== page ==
Democracy yelled this month. But some Democrats in Congress didn't want to hear it.
With Congress recessed, opponents of the Democrat health-care proposals flooded streets and assembly halls. At times, they've been loud, unruly and confrontational.
That has made some Democrats uncomfortable. Several Democratic members of Congress from North Carolina have declined to appear at meetings and take questions from the public.
Among them is Rep. Brad Miller, a Raleigh Democrat who represents the 13th District, which stretches to Greensboro. Miller said Friday that he hasn't held a town-hall style meeting in four years, partly because they were sparsely attended.
That wouldn't have been a problem this year.
He said he feared opponents of the Democrats' health plans would disrupt the meetings, "shout me down and talk over anyone else," as they have in some other states. "That kind of conduct is not democratic debate," he said. "It doesn't advance the debate."
Miller said he is talking with citizens in other ways. He is taking questions on radio and television and meeting with small groups, including opponents of the Democrat plans.
But that's not the same as taking questions face-to-face from an open-to-the-public crowd. With good security, ground rules and a skilled moderator, a public meeting can be orderly (one was held in Durham last week).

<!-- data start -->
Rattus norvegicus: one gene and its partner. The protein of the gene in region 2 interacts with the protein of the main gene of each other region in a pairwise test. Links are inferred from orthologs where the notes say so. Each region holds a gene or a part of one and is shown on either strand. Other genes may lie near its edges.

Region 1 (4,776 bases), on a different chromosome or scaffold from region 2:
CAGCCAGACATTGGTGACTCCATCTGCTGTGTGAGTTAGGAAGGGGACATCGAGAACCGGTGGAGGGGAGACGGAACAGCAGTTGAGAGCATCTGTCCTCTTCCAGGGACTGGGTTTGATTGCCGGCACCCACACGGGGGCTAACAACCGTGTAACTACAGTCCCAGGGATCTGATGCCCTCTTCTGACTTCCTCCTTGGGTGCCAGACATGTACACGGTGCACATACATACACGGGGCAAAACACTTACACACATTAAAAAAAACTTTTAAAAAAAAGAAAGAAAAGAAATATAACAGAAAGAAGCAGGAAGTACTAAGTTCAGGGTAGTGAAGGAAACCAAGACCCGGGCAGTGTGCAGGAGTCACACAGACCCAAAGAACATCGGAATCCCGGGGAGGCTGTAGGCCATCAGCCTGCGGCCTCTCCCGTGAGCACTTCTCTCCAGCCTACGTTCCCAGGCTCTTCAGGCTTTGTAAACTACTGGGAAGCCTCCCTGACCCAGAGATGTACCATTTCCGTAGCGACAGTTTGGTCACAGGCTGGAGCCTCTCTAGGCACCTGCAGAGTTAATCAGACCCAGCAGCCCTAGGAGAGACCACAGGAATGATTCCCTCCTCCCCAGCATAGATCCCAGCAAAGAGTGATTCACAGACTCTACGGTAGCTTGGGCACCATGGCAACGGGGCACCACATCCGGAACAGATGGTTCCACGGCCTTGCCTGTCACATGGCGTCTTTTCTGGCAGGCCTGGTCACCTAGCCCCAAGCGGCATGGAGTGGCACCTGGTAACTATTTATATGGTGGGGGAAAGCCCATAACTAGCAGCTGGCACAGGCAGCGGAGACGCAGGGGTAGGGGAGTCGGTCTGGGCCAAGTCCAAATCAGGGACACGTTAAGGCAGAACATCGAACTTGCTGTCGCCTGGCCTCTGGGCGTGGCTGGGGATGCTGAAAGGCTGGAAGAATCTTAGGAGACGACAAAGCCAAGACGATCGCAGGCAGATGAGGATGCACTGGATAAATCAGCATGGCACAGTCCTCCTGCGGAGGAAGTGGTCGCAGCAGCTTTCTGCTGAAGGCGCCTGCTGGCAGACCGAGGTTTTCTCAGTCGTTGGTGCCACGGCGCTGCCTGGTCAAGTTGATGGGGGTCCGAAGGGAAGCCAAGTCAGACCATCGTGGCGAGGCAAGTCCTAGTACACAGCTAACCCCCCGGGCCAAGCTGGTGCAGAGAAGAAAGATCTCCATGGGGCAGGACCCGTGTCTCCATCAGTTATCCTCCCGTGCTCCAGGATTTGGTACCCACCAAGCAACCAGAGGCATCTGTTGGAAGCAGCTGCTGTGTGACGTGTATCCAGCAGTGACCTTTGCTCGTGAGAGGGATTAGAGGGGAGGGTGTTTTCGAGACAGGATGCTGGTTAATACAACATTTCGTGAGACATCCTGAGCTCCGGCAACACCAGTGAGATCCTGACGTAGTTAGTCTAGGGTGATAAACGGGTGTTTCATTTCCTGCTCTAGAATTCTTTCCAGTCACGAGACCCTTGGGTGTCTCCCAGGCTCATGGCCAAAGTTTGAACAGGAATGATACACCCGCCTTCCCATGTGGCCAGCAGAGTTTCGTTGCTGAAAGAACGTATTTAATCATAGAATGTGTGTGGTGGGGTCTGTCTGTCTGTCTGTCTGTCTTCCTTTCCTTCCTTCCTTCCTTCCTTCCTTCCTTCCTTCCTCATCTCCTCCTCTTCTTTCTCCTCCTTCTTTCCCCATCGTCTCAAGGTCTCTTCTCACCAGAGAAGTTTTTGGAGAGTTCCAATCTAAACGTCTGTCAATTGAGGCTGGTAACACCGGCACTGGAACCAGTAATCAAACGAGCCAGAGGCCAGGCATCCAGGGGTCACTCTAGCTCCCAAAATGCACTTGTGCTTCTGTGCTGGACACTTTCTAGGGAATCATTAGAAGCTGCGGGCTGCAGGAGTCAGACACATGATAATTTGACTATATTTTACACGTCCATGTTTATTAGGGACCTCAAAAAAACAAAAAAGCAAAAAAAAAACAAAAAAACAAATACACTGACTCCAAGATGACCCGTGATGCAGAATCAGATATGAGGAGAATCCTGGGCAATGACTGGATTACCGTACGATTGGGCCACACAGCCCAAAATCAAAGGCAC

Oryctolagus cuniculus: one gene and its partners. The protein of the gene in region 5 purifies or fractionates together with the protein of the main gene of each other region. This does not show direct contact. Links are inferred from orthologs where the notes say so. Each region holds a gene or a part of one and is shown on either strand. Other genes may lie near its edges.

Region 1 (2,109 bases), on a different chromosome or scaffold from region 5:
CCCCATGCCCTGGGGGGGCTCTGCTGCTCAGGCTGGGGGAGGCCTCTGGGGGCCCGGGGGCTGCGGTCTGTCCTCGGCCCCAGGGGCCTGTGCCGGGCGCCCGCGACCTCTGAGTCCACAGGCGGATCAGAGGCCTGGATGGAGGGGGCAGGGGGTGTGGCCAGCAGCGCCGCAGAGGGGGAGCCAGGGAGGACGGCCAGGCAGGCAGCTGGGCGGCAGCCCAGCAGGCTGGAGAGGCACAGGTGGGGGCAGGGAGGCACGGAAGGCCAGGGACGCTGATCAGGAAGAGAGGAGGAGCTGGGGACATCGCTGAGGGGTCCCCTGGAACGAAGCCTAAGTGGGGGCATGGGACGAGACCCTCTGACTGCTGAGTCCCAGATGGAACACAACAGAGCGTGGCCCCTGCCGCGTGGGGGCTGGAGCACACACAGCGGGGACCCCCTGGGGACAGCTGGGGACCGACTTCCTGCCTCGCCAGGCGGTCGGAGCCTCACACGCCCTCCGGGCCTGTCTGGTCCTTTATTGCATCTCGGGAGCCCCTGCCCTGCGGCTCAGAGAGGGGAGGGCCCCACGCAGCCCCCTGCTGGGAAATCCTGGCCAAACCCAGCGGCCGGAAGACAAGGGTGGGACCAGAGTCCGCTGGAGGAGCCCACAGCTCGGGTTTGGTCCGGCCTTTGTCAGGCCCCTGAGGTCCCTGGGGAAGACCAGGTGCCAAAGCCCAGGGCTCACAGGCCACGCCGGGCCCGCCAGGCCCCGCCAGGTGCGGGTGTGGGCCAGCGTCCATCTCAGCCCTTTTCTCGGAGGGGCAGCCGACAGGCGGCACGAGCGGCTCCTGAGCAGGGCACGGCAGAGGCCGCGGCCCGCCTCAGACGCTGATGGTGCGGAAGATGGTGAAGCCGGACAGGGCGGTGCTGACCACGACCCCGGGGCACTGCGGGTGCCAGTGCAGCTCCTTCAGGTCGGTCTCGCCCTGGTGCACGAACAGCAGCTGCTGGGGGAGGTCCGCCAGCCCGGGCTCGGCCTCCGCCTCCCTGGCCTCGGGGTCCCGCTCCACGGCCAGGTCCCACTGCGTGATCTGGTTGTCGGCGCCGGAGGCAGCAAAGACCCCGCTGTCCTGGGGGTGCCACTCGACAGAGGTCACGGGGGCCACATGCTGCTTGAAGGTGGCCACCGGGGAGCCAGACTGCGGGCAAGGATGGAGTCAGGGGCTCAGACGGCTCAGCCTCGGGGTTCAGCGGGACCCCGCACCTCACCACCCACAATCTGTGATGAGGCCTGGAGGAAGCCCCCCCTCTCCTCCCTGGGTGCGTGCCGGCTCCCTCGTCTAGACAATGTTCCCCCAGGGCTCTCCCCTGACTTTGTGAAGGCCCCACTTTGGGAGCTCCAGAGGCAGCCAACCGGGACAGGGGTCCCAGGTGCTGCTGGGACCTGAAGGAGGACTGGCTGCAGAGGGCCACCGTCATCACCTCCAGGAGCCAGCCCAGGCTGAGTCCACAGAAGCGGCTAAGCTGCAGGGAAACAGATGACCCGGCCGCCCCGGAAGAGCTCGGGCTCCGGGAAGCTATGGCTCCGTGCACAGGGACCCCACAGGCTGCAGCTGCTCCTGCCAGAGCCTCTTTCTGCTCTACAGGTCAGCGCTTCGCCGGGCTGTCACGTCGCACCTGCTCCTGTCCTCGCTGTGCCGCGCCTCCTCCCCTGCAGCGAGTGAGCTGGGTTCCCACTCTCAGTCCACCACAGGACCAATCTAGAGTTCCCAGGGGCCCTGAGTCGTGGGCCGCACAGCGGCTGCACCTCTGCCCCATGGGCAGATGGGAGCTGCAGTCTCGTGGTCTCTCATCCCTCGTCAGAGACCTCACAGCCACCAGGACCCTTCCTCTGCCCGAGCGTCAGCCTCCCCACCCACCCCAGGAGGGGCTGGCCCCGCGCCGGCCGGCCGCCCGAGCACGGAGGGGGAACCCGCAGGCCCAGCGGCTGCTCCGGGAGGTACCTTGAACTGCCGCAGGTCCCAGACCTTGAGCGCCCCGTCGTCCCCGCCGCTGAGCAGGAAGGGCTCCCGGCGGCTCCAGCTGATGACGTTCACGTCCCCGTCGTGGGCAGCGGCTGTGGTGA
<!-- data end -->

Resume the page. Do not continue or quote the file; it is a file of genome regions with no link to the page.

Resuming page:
But this is the United States. If you want to stand up, identify yourself and yell at a government representative, you ought to be able to.
If you happen to be that government representative, no doubt it's not pleasant to take constituents' wrath.
But it goes with the territory. Any member of Congress, with a staff and reams of good information, ought to be able to answer questions and deliver a cohesive argument for why a piece of major legislation should or should not pass. If you can't hold your own with Joe Sixpack from Roxboro, should you be in Congress?
To their credit, some area Democrats did take questions in a public forum. Reps. Bob Etheridge, David Price and G.K. Butterfield did so. Those forums were held in areas -- or run by an organization -- friendly to the congressmen. But the bottom line is they took questions at meetings anyone could attend.
"Every member of Congress, one way or another, needs to do this," Price said.
When the pressure is on, you get points for showing up and taking the heat. From the people asking the barbed questions, an elected official might even learn a thing or two.
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